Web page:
Beryls are some of the most valuable of all the coloured gemstones, although pure beryl is colourless and is known as Goshenite. Beryls occur in green, yellow, greenish-yellow, blue to blue-green, red, colourless and pink when tinted by impurities. The pink variety is known as Morganite, red is very rare and known as Bixbite. Golden beryl is a yellow-green and called Heliodor.
The most famous varieties of beryl are Aquamarine and Emerald. Aquamarine come from the latin aqua marina, meaning, "water of the sea" and is a blue or turquoise. The deep blue version of aquamarine is called maxixe. Maxixe is commonly found in the country of Madagascar. Its color fades to white when exposed to sunlight or is subjected to heat treatment, though the colour returns with irradiation. Emerald are green beryl and are coloured by trace amounts of chromium and sometimes vanadium.
Jet is not actually a stone but the fossilised remains of the water logged monkey puzzle tree and occurs in black or dark brown and is a variety of coal known as lignite with the finest jet coming from England.
Jet has a long history of use with Jet jewellery being produced in Britain as long ago as 1500 B.C. and the ancient Romans importing Jet jewellery made in York. Jet carvings were also used as talismans and for mourning in 14th and 15th century Spain.
Larimar is a rare blue variety of Pectolite, Larimar is found only in the Dominican Republic and is also known as the Dolphin Stone, Blue Pectolite, Atlantis Stone, and Stefilia's Stone. Originally discovered in 1916, it was named by the Dominican who re-discovered it in 1974, taking the first letters of his daughter's name, Larissa, and the Spanish word for the sea, mar, to create Larimar.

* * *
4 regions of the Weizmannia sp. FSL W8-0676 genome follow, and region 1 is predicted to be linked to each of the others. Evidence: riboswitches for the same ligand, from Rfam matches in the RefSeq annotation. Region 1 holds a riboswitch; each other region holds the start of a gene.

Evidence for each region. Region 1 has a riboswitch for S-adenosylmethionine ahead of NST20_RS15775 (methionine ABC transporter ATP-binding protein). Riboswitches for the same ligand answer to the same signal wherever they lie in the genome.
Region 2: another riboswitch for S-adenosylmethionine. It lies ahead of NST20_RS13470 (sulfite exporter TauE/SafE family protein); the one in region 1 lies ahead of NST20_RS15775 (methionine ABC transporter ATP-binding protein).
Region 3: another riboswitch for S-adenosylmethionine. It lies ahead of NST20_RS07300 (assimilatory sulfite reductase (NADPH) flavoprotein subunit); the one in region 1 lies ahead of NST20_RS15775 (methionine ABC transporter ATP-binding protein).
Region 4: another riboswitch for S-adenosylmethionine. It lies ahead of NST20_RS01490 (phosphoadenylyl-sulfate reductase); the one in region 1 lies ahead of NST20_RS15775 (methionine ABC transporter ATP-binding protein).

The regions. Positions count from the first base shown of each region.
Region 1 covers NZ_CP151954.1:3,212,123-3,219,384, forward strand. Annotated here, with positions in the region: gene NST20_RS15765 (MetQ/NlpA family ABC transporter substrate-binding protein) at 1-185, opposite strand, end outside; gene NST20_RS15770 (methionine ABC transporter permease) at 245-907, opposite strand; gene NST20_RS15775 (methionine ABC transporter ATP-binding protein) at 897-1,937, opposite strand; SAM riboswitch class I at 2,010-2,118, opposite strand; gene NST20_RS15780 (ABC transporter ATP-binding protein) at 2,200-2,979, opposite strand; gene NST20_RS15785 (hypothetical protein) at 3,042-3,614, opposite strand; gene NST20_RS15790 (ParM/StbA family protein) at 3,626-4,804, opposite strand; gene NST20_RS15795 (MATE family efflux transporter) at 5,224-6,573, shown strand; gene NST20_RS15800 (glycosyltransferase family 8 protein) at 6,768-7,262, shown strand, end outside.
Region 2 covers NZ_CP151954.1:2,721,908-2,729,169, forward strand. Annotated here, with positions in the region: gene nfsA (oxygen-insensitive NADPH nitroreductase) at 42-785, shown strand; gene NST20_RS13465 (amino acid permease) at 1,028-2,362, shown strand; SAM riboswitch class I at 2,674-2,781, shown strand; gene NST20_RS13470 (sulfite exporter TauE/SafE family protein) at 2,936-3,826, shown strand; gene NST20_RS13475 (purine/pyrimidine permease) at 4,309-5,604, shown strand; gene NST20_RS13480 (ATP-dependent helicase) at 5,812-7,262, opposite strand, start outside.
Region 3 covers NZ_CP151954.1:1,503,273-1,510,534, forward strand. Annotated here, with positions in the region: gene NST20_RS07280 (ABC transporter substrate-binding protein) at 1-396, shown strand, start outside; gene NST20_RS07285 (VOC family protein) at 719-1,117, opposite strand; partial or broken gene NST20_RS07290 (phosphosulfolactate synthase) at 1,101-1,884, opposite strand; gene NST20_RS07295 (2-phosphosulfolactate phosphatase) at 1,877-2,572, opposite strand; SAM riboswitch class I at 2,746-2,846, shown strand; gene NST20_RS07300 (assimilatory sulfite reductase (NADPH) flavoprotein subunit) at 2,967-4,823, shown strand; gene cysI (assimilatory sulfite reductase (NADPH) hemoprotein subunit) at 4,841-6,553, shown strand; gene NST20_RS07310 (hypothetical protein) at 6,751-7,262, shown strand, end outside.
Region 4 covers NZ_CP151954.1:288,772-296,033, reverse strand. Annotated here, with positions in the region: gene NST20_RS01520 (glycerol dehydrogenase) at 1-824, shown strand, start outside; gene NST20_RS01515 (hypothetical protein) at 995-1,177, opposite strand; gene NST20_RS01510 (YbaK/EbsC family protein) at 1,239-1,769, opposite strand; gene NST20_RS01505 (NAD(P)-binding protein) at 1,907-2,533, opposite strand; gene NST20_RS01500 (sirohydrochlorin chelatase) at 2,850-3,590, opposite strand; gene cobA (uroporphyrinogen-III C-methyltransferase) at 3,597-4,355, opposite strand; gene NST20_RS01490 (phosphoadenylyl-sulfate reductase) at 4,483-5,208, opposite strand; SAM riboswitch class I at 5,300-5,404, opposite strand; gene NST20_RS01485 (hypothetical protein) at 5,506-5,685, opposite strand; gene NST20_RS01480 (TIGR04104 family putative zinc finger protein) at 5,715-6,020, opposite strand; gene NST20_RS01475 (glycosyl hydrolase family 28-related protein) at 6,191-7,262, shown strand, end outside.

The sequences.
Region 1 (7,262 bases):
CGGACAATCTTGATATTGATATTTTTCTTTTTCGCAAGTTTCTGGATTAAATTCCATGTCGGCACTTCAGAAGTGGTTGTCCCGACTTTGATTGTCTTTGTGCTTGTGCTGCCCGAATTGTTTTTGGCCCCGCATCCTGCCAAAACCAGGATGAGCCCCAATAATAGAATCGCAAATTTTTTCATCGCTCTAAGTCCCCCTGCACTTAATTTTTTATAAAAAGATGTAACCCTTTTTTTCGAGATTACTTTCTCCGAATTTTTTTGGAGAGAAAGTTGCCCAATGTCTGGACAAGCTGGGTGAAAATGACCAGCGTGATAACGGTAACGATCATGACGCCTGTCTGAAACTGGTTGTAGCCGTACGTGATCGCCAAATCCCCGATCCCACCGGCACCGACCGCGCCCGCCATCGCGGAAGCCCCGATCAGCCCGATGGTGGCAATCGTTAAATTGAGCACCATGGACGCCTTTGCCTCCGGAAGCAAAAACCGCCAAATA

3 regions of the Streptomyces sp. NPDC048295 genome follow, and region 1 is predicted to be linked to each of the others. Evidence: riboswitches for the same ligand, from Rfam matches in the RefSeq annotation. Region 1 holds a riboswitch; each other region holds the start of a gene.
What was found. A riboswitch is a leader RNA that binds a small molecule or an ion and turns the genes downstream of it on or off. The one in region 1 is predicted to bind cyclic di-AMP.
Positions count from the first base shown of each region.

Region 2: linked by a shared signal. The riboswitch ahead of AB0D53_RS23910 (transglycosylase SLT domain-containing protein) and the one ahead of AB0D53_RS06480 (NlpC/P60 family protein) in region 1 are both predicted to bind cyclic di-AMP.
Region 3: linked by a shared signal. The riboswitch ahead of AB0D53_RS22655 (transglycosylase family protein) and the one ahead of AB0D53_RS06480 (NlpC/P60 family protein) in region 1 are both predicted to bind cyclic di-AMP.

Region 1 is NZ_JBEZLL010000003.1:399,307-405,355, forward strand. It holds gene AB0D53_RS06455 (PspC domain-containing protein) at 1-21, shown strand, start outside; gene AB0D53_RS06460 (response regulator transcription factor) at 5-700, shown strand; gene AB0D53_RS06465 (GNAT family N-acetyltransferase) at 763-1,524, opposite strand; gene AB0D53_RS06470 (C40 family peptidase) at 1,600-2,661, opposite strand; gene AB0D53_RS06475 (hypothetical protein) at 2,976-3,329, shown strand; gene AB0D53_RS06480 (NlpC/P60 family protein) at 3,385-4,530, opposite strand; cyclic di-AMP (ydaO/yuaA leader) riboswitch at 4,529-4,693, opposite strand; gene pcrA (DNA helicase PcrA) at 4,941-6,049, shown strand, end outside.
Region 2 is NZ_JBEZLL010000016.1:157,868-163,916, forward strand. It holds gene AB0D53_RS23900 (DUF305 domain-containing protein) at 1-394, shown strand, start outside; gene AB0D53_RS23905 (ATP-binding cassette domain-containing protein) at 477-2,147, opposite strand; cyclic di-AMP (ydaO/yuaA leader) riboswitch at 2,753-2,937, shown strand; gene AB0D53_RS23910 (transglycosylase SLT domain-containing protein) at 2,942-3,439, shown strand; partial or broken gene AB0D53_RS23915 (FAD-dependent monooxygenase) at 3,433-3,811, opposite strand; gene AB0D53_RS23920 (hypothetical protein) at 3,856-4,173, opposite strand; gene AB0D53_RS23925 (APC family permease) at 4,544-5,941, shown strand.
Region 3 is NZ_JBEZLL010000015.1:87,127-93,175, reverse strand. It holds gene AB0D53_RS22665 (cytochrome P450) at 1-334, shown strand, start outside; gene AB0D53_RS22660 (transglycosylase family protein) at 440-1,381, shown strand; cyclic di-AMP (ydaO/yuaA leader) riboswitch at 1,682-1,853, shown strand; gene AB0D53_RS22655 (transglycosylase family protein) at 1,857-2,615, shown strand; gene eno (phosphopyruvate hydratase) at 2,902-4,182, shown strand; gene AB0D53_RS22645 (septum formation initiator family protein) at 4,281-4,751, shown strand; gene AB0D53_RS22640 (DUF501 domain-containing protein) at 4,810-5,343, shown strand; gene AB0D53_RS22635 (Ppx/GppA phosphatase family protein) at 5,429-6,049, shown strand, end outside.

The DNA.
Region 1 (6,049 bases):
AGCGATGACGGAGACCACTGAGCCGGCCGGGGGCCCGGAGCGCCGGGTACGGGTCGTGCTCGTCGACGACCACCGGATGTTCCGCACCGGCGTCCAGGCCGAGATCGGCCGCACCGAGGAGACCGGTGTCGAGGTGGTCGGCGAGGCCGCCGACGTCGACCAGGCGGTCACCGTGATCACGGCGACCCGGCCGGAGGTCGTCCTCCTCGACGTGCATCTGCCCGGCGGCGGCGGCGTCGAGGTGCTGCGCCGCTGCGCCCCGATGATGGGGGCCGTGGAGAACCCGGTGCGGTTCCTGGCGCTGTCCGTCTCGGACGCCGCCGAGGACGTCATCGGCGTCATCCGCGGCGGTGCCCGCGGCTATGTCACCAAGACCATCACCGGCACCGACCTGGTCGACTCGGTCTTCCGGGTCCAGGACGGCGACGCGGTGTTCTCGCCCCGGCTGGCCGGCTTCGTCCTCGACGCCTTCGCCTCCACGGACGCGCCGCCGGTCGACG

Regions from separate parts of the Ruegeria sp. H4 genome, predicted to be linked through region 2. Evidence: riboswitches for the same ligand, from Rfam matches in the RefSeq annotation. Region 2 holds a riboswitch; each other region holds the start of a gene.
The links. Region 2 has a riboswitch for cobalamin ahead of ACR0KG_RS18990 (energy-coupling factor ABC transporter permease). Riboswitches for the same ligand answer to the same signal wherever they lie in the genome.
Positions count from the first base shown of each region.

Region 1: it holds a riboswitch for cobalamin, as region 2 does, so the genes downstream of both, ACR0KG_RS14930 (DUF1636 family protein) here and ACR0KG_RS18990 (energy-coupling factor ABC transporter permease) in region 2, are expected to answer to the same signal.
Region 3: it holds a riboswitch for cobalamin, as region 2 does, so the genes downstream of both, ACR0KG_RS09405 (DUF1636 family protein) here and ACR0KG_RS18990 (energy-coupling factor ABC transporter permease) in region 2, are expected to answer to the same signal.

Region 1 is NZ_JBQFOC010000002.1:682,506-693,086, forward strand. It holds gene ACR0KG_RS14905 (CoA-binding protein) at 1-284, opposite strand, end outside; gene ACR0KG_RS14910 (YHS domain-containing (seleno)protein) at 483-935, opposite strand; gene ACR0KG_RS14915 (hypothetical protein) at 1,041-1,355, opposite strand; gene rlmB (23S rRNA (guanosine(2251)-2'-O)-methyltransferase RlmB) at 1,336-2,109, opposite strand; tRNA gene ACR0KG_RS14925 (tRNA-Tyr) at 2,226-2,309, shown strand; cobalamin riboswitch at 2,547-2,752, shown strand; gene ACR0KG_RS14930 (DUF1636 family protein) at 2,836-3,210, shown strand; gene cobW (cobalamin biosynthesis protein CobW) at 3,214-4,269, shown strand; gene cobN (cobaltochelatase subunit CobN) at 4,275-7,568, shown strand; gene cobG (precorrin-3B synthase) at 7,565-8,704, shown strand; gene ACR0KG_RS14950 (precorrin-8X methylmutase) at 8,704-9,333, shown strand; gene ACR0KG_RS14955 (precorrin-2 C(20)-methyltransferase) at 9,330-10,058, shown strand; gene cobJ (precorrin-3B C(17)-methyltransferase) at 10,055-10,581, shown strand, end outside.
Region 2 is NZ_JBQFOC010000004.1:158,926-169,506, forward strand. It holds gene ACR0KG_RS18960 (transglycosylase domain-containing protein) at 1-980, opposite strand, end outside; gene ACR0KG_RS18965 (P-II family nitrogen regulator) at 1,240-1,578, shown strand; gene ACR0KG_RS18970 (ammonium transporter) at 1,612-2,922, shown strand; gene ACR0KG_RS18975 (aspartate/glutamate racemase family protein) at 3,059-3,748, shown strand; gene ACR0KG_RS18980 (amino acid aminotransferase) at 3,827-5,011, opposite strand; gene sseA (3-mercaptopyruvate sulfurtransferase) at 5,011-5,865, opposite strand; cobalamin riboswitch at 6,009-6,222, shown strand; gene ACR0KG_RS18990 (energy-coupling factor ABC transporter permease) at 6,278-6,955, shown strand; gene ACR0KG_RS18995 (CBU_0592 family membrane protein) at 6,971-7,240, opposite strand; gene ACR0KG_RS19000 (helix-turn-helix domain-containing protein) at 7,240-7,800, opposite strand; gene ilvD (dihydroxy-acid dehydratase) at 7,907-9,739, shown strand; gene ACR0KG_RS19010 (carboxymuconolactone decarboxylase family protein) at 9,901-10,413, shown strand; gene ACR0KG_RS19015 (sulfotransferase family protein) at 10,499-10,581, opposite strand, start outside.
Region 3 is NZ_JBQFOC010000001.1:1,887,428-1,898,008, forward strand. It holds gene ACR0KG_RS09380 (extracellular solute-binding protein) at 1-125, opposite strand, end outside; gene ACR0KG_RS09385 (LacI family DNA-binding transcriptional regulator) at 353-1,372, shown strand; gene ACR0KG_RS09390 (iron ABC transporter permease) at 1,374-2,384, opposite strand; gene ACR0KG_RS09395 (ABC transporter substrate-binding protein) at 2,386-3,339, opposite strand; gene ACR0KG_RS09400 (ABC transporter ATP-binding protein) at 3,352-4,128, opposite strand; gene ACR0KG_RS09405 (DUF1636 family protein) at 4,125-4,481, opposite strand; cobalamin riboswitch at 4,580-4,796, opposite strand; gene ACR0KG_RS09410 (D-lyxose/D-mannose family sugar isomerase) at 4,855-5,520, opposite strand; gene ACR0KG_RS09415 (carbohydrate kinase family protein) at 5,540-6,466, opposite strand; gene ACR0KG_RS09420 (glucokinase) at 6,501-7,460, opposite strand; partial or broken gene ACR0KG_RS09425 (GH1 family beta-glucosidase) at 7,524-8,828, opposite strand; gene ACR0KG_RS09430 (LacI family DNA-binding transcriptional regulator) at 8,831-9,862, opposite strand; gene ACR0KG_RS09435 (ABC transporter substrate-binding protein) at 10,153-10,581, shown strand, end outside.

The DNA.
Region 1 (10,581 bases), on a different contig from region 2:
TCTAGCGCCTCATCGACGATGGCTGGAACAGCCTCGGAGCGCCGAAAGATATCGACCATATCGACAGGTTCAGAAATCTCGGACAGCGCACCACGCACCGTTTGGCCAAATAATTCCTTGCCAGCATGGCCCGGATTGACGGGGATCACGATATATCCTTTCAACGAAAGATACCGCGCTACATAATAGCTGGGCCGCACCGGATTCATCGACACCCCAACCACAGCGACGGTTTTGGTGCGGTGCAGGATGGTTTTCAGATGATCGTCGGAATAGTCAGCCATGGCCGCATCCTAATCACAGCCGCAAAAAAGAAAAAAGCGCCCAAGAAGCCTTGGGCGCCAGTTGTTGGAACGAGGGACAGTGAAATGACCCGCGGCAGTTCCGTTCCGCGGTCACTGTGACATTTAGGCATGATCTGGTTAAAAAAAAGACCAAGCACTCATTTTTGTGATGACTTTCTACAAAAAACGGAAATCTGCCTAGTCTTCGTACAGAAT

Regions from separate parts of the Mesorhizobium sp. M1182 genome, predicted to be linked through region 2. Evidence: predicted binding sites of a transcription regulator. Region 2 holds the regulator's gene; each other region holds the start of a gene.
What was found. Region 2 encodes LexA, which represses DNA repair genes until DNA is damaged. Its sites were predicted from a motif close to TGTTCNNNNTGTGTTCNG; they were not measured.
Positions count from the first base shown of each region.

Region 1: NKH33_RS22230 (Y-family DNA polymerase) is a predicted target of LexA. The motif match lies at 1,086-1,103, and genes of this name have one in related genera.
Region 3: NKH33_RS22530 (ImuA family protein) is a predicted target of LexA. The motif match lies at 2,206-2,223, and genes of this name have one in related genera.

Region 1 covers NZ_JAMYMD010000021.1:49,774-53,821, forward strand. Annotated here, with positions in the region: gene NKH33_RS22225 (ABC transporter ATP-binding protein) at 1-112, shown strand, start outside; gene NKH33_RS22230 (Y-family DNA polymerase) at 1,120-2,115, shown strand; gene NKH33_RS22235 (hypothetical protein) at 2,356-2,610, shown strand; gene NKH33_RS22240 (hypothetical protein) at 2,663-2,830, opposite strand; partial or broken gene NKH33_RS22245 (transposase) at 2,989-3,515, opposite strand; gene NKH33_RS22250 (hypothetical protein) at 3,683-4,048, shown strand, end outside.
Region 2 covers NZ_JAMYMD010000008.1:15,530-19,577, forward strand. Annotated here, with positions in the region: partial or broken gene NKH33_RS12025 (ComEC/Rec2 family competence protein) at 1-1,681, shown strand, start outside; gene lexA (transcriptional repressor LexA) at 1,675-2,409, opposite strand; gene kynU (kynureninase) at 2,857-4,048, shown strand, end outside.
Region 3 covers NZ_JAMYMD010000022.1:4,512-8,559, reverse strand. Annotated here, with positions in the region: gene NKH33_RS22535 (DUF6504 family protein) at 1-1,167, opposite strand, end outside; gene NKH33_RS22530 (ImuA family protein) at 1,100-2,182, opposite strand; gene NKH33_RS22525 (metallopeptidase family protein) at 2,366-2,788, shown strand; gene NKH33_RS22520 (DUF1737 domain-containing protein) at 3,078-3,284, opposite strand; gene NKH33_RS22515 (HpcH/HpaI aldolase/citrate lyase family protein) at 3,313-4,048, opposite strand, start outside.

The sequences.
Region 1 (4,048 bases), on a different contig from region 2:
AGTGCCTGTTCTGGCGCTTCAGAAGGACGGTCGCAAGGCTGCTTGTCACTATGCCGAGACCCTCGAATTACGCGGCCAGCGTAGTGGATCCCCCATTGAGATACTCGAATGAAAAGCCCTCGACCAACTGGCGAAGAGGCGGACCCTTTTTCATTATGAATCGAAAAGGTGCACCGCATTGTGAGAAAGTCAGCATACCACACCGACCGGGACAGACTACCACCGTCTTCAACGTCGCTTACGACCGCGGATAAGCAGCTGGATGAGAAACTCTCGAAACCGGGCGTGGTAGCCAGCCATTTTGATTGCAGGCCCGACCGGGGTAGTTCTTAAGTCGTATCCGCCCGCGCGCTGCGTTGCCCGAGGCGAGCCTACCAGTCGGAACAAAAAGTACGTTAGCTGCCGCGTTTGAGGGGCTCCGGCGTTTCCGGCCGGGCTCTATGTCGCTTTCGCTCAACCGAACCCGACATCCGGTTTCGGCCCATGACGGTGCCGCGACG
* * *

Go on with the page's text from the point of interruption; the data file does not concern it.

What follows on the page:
Larimar occurs as needle-like crystals, grown together in a solid mass and forms in cavities within basaltic lava. The copper substitution in Pectolite instead of calcium produces beautiful translucent shades of soft blues, white and turquoise marked with streaks and patterns of white, and may contain red or brown areas of oxidation or Hematite inclusions. The more intense the blue and contrast within the stone, the rarer and higher its value. Also the blue is photosensitive and may fade over time if exposed to too much light or heat.
Hessonite Garnet belongs to the grossularite garnet group, which also includes the rare tsavorite garnet. While most grossularite garnet is green, Hessonite typically has a orange-brown colour and is also known as cinnamon stone, which is a play not only on its colour but because of the land of spices where it originated, Sri Lanka.
Hessonite garnet ranges in color from honey-yellow to orange-brown and brown-red. One of the distinguishing characteristics of hessonite is a "treacly" quality (when viewed under magnification undulating, contorted areas of lesser transparency are visible).
Hessonite is said to bring success in self-initiated businesses based on an original idea or unfilled market niche, and inspires and brings out artistic expression, even in the seemingly untalented.
As every piece is 'one of a kind', in the rare event that two people manage to order the same item before the system updates it will be first come, first served. Naturally the other buyer will be fully refunded.
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